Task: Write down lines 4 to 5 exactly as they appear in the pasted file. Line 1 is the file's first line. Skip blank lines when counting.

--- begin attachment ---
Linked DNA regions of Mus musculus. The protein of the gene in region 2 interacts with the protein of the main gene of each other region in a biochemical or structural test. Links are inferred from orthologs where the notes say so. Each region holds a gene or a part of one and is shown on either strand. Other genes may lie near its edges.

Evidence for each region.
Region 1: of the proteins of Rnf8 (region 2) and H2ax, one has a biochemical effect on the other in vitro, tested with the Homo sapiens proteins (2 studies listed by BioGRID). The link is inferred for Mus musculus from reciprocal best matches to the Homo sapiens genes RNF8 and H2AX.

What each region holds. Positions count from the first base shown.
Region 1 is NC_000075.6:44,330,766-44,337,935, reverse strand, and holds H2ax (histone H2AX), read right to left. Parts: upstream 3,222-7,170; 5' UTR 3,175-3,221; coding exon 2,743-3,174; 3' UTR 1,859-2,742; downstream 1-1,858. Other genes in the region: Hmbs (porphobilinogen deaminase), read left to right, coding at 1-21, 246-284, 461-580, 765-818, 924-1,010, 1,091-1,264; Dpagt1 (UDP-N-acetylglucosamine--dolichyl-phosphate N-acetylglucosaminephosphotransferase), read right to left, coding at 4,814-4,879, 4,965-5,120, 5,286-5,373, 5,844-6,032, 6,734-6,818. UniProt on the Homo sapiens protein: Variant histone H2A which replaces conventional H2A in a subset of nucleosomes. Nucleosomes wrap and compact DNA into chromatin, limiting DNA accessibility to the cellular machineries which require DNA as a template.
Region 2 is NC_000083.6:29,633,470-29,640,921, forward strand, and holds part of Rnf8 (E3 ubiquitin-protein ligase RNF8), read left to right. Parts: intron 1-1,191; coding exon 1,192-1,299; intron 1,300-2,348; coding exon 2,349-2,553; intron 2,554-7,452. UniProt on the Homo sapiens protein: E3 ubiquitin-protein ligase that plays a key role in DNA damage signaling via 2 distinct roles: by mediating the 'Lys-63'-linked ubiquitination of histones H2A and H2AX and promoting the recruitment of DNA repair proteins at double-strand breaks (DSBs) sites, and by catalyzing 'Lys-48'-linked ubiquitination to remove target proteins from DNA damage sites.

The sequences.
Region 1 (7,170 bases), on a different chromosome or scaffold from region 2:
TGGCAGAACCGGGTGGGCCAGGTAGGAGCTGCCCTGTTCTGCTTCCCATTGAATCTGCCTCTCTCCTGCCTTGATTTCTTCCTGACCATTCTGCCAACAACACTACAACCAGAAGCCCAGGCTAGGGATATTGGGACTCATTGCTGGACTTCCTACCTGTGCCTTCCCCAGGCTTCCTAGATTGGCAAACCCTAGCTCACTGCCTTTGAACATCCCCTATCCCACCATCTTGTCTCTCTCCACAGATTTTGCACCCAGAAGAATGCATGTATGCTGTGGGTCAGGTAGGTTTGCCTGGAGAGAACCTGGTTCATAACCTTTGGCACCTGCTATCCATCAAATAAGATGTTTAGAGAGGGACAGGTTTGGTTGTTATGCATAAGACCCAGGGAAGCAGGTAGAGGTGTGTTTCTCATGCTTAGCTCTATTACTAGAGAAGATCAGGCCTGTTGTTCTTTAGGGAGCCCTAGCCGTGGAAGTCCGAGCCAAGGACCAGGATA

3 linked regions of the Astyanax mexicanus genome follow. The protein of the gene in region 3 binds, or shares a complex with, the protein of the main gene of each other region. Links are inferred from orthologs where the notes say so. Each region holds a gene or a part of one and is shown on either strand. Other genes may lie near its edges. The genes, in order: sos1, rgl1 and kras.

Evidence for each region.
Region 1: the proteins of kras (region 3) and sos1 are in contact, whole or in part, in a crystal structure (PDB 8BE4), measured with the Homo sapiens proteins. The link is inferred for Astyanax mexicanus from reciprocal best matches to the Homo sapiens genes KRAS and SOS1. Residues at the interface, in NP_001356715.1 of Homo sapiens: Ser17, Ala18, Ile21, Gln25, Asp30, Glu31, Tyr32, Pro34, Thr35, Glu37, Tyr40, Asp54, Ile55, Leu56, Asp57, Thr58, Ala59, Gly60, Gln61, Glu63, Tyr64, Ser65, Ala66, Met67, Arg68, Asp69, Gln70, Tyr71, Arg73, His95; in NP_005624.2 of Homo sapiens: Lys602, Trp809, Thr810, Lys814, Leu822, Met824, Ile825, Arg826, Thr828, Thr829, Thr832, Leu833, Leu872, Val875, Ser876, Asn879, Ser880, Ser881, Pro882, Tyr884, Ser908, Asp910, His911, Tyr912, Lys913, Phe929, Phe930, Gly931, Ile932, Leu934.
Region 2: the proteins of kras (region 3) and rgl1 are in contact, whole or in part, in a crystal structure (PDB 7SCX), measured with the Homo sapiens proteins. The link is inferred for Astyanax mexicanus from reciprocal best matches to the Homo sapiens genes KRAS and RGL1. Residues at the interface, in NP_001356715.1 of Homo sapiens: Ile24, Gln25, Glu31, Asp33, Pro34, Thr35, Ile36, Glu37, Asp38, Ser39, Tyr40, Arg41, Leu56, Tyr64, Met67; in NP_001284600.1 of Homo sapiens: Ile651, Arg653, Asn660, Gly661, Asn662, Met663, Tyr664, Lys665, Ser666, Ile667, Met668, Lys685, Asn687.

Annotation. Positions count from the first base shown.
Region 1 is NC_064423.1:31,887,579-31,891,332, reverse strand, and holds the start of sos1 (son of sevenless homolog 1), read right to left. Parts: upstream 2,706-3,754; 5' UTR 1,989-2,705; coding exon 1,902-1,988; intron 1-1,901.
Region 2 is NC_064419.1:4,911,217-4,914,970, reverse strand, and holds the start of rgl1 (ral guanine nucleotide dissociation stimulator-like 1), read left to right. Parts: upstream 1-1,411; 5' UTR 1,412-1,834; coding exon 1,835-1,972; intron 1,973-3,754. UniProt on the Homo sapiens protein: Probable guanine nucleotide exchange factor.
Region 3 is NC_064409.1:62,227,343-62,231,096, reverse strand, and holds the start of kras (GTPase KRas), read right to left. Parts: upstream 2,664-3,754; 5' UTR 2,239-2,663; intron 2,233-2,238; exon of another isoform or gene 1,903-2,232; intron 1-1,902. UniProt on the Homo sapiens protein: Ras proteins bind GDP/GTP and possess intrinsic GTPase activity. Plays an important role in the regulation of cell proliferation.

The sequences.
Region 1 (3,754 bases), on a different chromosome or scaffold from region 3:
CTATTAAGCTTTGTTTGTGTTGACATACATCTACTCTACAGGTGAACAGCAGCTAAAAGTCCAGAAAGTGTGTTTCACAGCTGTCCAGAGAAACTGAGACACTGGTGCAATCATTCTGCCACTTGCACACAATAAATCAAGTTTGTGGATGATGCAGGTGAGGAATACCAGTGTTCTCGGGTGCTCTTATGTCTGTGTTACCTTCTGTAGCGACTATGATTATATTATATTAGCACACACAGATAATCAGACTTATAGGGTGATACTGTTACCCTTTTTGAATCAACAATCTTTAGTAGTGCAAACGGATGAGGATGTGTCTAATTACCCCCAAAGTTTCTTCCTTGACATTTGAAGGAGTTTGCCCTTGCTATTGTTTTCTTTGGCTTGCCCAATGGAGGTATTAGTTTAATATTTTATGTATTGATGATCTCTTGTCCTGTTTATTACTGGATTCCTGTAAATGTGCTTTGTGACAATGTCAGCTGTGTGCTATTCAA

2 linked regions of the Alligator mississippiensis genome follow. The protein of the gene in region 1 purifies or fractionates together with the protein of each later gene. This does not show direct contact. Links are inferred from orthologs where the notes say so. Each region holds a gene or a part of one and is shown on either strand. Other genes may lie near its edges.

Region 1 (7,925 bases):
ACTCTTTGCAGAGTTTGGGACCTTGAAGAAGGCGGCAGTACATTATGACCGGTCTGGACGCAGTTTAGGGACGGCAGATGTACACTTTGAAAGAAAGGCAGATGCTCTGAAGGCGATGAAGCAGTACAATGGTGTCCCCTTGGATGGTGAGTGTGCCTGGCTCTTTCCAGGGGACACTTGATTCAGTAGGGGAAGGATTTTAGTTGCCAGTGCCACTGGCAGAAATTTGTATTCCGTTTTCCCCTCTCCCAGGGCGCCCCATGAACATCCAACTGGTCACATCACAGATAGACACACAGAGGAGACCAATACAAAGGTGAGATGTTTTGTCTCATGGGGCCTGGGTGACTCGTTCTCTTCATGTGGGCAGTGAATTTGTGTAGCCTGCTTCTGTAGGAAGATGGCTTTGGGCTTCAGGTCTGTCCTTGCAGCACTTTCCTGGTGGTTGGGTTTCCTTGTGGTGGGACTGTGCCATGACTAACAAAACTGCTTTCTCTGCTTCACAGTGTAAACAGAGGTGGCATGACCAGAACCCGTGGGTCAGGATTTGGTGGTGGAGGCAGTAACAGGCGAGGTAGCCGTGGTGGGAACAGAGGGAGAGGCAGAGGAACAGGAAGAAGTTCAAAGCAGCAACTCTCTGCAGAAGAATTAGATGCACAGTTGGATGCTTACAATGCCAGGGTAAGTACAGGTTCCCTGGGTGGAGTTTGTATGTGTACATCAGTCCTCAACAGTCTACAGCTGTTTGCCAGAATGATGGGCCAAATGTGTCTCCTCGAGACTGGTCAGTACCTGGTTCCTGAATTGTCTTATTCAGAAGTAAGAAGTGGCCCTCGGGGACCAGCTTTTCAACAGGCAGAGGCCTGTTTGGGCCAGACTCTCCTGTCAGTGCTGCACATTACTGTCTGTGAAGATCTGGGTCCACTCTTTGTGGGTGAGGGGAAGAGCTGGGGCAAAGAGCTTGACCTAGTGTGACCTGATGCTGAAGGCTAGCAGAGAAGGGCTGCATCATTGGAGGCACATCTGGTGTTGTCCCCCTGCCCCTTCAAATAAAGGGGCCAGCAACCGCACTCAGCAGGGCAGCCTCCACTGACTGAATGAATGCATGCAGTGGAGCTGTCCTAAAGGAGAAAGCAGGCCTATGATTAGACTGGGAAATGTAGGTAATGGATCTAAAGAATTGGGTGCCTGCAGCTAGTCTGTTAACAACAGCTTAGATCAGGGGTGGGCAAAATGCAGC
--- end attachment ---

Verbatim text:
What each region holds. Positions count from the first base shown.
Region 1 is NC_000075.6:44,330,766-44,337,935, reverse strand, and holds H2ax (histone H2AX), read right to left. Parts: upstream 3,222-7,170; 5' UTR 3,175-3,221; coding exon 2,743-3,174; 3' UTR 1,859-2,742; downstream 1-1,858. Other genes in the region: Hmbs (porphobilinogen deaminase), read left to right, coding at 1-21, 246-284, 461-580, 765-818, 924-1,010, 1,091-1,264; Dpagt1 (UDP-N-acetylglucosamine--dolichyl-phosphate N-acetylglucosaminephosphotransferase), read right to left, coding at 4,814-4,879, 4,965-5,120, 5,286-5,373, 5,844-6,032, 6,734-6,818. UniProt on the Homo sapiens protein: Variant histone H2A which replaces conventional H2A in a subset of nucleosomes. Nucleosomes wrap and compact DNA into chromatin, limiting DNA accessibility to the cellular machineries which require DNA as a template.